Current Projects

Restoring The Salmon River

Restoring The Salmon River

After completing a feasibility study, partners of the SLELO PRISM endorsed an initiative to restore portions of the Salmon River by 1) Suppressing Japanese Knotweed populations, 2) Restoring treated sites by planting native seed and plants and 3) implementing a robust educational & outreach component. After four years of effort the project has been deemed a success. Read More about “Restoring The Salmon River”

Underwater Video Reveals Native Fish

Environmental DNA

Environmental DNA

In the Eastern Lake Ontario Region the SLELO PRISM partners in cooperation with The Nature Conservancy and the Department of Microbiology and Immunology at Cornell University are implementing a project to assess the feasibility of using environmental DNA or eDNA as an early detection tool for aquatic invasive species. Over 400 water samples will be collected from four strategic locations along Eastern Lake Ontario and analyzed using highly specialized processes known as qPCR for the presence of genetic material release by both invasive and native aquatic animals Read More about “Environmental DNA”

Protecting our Lands and Waters

Aquatic Invasive Species Spread Prevention

Aquatic Invasive Species Spread Prevention

2016 marks the first season of an intense effort to reduce the introduction and spread of aquatic invasive species (AIS). Through a $100k grant from the NYS DEC Invasive Species Spread Prevention Grants Program (NYS Environmental Protection Fund) four AIS stewardship specialists were strategically placed at high use/high priority boat launches along Eastern Lake Ontario and the data collected tells a real story. Read More about “Aquatic Invasive Species Spread Prevention”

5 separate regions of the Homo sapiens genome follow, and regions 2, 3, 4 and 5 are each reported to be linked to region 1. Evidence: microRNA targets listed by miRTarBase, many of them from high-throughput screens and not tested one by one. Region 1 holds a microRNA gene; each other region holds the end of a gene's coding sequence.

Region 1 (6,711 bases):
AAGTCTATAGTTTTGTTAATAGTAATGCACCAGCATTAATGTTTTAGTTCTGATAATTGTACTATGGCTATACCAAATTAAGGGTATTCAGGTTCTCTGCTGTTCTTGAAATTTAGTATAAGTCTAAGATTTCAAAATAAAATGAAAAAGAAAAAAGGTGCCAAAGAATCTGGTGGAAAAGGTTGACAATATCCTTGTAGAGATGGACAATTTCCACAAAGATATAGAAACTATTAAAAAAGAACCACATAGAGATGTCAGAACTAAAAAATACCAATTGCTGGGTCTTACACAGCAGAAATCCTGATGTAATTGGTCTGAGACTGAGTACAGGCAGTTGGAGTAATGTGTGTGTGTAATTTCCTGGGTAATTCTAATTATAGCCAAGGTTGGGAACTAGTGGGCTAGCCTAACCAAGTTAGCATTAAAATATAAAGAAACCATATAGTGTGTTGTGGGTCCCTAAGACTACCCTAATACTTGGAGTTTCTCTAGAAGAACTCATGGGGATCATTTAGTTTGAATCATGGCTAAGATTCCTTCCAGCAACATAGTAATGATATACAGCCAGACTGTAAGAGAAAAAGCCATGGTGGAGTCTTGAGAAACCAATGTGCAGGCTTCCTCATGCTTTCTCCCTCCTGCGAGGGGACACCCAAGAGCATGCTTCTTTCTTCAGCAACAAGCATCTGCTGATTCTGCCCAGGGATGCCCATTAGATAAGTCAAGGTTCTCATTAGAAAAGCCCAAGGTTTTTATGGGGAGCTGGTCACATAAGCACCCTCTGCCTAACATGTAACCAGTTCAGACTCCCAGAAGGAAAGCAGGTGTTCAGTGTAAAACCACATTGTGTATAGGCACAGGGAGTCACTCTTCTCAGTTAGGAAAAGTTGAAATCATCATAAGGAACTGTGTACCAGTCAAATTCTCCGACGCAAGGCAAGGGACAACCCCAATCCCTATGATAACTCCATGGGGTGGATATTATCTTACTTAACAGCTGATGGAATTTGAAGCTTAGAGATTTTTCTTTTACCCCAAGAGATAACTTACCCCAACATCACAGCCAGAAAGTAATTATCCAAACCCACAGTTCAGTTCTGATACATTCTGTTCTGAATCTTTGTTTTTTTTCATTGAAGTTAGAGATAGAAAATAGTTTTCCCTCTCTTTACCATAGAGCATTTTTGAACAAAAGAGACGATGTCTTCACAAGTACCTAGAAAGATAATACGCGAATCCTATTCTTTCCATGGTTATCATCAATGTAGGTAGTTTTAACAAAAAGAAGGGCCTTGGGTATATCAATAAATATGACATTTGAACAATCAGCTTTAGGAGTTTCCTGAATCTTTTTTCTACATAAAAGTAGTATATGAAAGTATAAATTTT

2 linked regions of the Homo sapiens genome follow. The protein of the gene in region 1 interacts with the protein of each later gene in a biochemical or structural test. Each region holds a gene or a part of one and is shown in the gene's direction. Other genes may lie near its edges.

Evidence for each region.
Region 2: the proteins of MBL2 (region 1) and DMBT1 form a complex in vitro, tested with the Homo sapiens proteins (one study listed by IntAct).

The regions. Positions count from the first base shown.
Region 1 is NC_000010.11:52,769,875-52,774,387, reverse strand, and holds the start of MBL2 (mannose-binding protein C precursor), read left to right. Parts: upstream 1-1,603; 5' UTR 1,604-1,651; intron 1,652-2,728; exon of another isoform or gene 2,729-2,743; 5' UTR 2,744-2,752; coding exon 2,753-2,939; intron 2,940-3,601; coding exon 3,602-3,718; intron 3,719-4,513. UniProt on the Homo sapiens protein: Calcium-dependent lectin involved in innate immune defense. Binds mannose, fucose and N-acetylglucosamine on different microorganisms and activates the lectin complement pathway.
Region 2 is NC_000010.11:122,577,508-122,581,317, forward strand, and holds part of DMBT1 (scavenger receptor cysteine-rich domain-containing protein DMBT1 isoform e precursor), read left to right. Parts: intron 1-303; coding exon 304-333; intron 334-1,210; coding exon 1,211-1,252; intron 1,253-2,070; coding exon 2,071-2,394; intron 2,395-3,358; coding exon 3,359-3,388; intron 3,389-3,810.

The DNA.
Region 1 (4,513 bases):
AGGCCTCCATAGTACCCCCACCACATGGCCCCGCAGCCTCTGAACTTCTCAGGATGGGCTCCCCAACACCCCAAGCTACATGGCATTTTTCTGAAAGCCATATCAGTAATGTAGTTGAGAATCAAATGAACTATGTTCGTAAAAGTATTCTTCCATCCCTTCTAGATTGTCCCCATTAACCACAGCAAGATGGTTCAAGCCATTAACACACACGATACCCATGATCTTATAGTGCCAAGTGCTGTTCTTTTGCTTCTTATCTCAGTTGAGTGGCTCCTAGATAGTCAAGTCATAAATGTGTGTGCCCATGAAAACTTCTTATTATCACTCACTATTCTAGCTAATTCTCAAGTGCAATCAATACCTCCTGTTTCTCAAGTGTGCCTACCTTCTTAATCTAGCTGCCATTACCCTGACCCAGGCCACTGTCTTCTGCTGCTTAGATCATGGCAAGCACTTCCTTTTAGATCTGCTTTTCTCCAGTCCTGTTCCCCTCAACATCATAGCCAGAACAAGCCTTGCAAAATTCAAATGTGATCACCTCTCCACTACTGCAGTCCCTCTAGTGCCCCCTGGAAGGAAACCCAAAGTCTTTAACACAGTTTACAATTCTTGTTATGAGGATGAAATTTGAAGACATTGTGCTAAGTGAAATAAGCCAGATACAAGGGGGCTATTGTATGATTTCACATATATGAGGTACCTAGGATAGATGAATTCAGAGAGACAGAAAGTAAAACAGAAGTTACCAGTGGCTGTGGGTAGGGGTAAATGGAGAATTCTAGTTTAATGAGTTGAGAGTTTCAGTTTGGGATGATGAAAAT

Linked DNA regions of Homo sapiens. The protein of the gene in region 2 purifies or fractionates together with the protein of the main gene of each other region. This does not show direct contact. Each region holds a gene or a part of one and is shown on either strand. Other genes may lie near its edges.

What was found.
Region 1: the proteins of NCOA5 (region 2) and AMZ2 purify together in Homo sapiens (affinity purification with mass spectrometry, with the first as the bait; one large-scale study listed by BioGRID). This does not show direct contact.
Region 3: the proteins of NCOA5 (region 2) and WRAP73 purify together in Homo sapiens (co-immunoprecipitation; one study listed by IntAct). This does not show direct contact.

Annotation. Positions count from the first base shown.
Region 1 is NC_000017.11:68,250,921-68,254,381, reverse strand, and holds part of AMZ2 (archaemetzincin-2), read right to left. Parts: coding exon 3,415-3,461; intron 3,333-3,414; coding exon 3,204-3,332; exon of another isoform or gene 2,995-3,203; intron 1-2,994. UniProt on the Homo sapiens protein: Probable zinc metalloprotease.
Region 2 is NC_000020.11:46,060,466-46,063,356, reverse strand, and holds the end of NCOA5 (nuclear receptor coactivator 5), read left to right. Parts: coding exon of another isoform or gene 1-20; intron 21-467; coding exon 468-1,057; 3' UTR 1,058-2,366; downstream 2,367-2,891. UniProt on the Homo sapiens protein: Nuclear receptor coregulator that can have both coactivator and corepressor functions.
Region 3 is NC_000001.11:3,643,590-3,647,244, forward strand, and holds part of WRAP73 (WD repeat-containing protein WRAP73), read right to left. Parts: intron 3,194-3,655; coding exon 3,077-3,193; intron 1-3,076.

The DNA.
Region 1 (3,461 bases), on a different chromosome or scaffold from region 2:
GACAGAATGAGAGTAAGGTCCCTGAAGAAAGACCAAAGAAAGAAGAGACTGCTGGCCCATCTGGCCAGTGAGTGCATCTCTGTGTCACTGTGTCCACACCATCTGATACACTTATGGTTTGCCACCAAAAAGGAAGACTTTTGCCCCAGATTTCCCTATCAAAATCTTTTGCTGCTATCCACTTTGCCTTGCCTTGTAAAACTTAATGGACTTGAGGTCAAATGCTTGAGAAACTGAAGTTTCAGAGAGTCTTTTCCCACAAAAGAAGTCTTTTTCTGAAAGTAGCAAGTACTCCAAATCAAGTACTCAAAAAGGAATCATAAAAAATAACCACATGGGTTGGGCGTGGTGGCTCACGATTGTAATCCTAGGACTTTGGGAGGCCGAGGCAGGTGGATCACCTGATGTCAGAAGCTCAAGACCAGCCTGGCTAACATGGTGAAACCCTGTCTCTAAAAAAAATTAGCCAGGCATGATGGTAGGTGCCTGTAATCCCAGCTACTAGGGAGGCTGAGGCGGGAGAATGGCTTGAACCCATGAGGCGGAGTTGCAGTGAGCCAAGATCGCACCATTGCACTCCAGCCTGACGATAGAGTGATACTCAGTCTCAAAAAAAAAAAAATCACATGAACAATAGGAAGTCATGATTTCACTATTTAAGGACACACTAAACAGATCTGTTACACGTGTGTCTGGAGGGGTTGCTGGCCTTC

Water Chestnut Biological Control

Water Chestnut Biological Control

In 2014 partners of the SLELO PRISM submitted a request to the New York State Invasive Species Coordination Unit and the NYS Invasive Species Council to prioritize research on the biocontrol of water chestnut (Trapa natans). This request was approved and to date the research has made great advances with the arrival of several hundred potential biocontrol agents, Galerucella birmanica, at Cornell University from the Wuhan region of China. Read More about “Water Chestnut Biological Control”

SLELO News & Events

Hemlock Wooly Adelgid

Don’t look now, but the sky is falling. Again. This time it’s poised ominously over our hemlock trees, whose verdant canopies shade many a North Country stream and glen. Although hemlocks make lush hedges for home landscapes, they’re best known as stately forest giants that form cathedral-like stands in the Adirondacks and elsewhere. It’s hard to believe these titans are being killed by a tiny insect less than a sixteenth of an inch long.

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Land Disturbance & Terrestrial Invasive Species

Often overlooked in our discussions of invasive species pathways and mitigation is the idea of land clearing and infrastructure development, even on a small scale, and the translocation of topsoil contaminated with invasive plant fragments and/or seeds. I assume that the aforementioned “spoil” was used elsewhere to fill a need.

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